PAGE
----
Inside the byre was dark and warm with manure-scented air. The animals bellowed louder as the flames unnerved them, rolling eyes reflecting the firelight. Sigelm grabbed scythes and hoes from pegs on the walls and passed them out to the others. I seized the axe from its place by the door.
We made a hasty plan: the four of us would split into pairs and come at the wolves from two sides, driving them away from the open centre of the farmyard, where the sheep pens were, and toward the gate. Each pair had one stronger member, Sigelm with Francha and Wulfred with me.
We separated outside, each pair going in a different direction around the corner of the building. I carried the axe and a torch in my left hand. Wulfred had my uncle's sword and a torch of his own. Struggling through the deep snow, I tried to keep pace with his longer legs. He stopped short at the edge of the yard and I nearly ran into him. "What are you doing?" I hissed, and shoved past.
Then I saw the beasts among the screaming sheep, shaking and tossing ewes like rag dolls, and I understood why Wulfred had halted. These were no wolves. The huge dark shapes stood tall as a pony at the shoulders, and their eyes glowed a sickly green even without light reflecting from them.
"Wargs!" The torch shook in my hands. "I thought they were all slain at the Deep."
"Some must have escaped on to the high slopes," Wulfred whispered. He began to edge backwards slowly. "No wonder you lost so many sheep this winter."
And that reminder that these foul creatures were wrecking our livelihood and Hereward's inheritance dissolved my common sense. I tightened my grip on the axe and torch, sucked in a deep breath of frozen air, and ran forward screaming.
Later, Sigelm told me that I had come flying out of the darkness shouting "Forth Eorlingas!" and other old warcries. I had no idea what words were making my throat hoarse; I only knew that I was not going to let Saruman's misbegotten curs destroy the farm I had worked so hard to rebuild.
My foolhardy charge goaded the others into action, and they ran forward from their own places around the yard, shouting and screeching. The flickering torches and the light flashing off the metal blades of the tools in our hands recalled the battle within the caves of the Deep.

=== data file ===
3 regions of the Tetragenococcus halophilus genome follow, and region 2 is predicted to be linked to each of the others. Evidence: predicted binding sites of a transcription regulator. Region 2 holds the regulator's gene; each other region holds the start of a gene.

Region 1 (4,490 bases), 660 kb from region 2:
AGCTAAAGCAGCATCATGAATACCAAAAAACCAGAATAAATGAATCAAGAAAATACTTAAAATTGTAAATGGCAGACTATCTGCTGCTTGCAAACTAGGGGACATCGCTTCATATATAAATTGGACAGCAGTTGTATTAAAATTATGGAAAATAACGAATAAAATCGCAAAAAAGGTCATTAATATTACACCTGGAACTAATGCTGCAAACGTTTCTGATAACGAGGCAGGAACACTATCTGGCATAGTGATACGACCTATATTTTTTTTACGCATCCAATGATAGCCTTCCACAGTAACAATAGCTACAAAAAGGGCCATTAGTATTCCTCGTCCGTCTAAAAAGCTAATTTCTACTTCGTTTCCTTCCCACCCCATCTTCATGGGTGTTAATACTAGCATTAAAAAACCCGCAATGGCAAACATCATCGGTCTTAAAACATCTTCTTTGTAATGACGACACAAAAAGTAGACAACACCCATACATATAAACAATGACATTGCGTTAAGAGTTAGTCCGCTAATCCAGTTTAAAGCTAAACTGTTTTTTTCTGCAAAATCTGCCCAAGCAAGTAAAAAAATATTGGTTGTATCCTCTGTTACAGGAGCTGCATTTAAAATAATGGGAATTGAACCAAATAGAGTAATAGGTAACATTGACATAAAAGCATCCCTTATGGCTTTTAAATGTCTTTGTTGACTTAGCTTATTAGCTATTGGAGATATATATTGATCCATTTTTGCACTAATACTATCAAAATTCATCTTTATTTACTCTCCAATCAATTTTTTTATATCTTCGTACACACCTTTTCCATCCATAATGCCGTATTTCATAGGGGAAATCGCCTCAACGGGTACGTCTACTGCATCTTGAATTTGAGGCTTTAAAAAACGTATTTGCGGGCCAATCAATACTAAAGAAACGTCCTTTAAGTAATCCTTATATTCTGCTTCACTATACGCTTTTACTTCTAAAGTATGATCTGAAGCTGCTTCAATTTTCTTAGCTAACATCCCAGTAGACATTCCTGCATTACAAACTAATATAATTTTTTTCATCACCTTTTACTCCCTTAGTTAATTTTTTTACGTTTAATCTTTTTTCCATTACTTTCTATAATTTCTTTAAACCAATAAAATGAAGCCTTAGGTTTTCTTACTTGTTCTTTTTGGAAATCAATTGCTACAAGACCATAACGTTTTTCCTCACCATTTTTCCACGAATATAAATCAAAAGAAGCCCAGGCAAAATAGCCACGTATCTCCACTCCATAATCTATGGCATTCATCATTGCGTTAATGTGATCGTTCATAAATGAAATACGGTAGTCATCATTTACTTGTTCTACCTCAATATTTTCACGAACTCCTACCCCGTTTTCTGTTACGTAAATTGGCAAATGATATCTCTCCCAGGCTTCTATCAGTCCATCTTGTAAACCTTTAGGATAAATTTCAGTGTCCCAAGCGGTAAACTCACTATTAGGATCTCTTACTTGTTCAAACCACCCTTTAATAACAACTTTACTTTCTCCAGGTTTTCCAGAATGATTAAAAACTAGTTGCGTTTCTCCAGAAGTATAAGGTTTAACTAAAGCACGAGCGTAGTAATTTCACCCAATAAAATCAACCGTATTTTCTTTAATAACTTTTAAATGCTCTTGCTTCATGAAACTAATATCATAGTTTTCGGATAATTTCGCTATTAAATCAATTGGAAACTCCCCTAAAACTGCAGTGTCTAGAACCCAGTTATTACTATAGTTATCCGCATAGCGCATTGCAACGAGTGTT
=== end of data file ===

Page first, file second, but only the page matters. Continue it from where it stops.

"Elfled! Little fool!" Wulfred panted close behind me. "You'll never--"
But I did not stay to hear. I ran at the closest warg, screaming curses and jabbing my torch at its tail. It yelped and darted away between the byre and the dairy-house. I followed, panting and slipping on the snow. I was going to drive the filthy thing toward the gate and out of my home if it killed me.
Wulfred's footsteps slithered in the snow behind me. The cold air tore at my lungs with each breath. Our bobbing torches sent light and shadow leap-frogging over the outbuilding walls. I slowed as I realized the warg had turned for the gate. Good; one less thieving monster getting fat off our sheep.
A blot of shadow moved by the corner of the dairy-house. I floundered to a stop in the deep snow and stared. It was an orc; taller than me, with ropy arms that hung down nearly to its knees. Its small eyes reflected ruby-red in the torchlight. One hand held a black iron hook, a weapon like a giant billhook. From the other hand dangled a chicken with its head torn off, dripping blood on to the snow.
It seemed darker in the small lane between buildings. My torch was the only one shedding a circle of light now. "Wulfred?" My voice came out as a whimper. I turned my head a fraction -- just far enough to see that he was no longer behind me. The bastard had run away.
"Coward!" I screamed, uselessly. I hoped that dying curses were the strongest, because I wanted that dishonourable cur to suffer for the rest of his life.
The orc stepped closer, lifting its iron hook. My hand shook, sending torchlight wavering over the snow. The byre was at my back, the orc in front. There was nowhere for me to run, like my nightmares of the first raid on Fossdale. The thing laughed, showing teeth filed to sharp points, and jumped at me.
I screamed and threw my torch in its face. With both hands on the handle of the axe I swung desperately. The axe sheared half of the orc's left arm away, cleaved its leather breastplate, and stuck. Hot black blood streamed over my hands as I tugged at the axe, trying to drag it free, and the slick handle slid through my fingers. The orc screamed, a high-pitched piglike squeal, and lunged forward. I fell back with it on top of me.
I screamed again and squirmed in the grainy snow, hitting the thing as it snapped at my face. Sobbing, shouting, I beat my fists against its nose. Blood flowed from bites on my hands, and my arms were weakening. The weight was crushing. Suffocating. A black shadow flickered over my eyes once, and then again.
This is a work of fan fiction, written because the author has an abiding love for the works of J R R Tolkien. The characters, settings, places, and languages used in this work are the property of the Tolkien Estate, Tolkien Enterprises, and possibly New Line Cinema, except for certain original characters who belong to the author of the said work. The author will not receive any money or other remuneration for presenting the work on this archive site. The work is the intellectual property of the author, is available solely for the enjoyment of Henneth Annûn Story Archive readers, and may not be copied or redistributed by any means without the explicit written consent of the author.